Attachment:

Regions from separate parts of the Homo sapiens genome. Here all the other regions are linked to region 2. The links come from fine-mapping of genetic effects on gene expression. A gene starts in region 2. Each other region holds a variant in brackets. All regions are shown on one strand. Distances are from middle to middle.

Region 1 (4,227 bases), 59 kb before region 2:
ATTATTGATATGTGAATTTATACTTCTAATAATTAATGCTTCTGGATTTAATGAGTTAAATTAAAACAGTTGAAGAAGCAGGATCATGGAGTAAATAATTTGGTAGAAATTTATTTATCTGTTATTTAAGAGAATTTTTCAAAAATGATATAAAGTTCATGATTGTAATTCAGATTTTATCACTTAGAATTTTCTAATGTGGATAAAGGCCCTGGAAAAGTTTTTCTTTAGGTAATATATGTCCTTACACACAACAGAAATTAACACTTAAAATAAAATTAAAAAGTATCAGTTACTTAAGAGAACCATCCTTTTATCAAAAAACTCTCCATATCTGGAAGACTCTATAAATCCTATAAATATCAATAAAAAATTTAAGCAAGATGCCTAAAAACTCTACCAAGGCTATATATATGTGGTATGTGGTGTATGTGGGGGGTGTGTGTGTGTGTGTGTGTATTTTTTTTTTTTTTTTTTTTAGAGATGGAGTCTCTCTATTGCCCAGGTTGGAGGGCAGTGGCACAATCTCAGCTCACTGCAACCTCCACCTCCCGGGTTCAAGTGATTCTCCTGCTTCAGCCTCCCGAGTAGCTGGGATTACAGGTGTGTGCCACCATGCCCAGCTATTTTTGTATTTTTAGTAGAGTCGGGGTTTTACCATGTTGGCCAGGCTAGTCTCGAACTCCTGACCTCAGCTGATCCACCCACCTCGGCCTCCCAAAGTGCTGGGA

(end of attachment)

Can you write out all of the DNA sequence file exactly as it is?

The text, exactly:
Regions from separate parts of the Homo sapiens genome. Here all the other regions are linked to region 2. The links come from fine-mapping of genetic effects on gene expression. A gene starts in region 2. Each other region holds a variant in brackets. All regions are shown on one strand. Distances are from middle to middle.

Region 1 (4,227 bases), 59 kb before region 2:
ATTATTGATATGTGAATTTATACTTCTAATAATTAATGCTTCTGGATTTAATGAGTTAAATTAAAACAGTTGAAGAAGCAGGATCATGGAGTAAATAATTTGGTAGAAATTTATTTATCTGTTATTTAAGAGAATTTTTCAAAAATGATATAAAGTTCATGATTGTAATTCAGATTTTATCACTTAGAATTTTCTAATGTGGATAAAGGCCCTGGAAAAGTTTTTCTTTAGGTAATATATGTCCTTACACACAACAGAAATTAACACTTAAAATAAAATTAAAAAGTATCAGTTACTTAAGAGAACCATCCTTTTATCAAAAAACTCTCCATATCTGGAAGACTCTATAAATCCTATAAATATCAATAAAAAATTTAAGCAAGATGCCTAAAAACTCTACCAAGGCTATATATATGTGGTATGTGGTGTATGTGGGGGGTGTGTGTGTGTGTGTGTGTATTTTTTTTTTTTTTTTTTTTAGAGATGGAGTCTCTCTATTGCCCAGGTTGGAGGGCAGTGGCACAATCTCAGCTCACTGCAACCTCCACCTCCCGGGTTCAAGTGATTCTCCTGCTTCAGCCTCCCGAGTAGCTGGGATTACAGGTGTGTGCCACCATGCCCAGCTATTTTTGTATTTTTAGTAGAGTCGGGGTTTTACCATGTTGGCCAGGCTAGTCTCGAACTCCTGACCTCAGCTGATCCACCCACCTCGGCCTCCCAAAGTGCTGGGA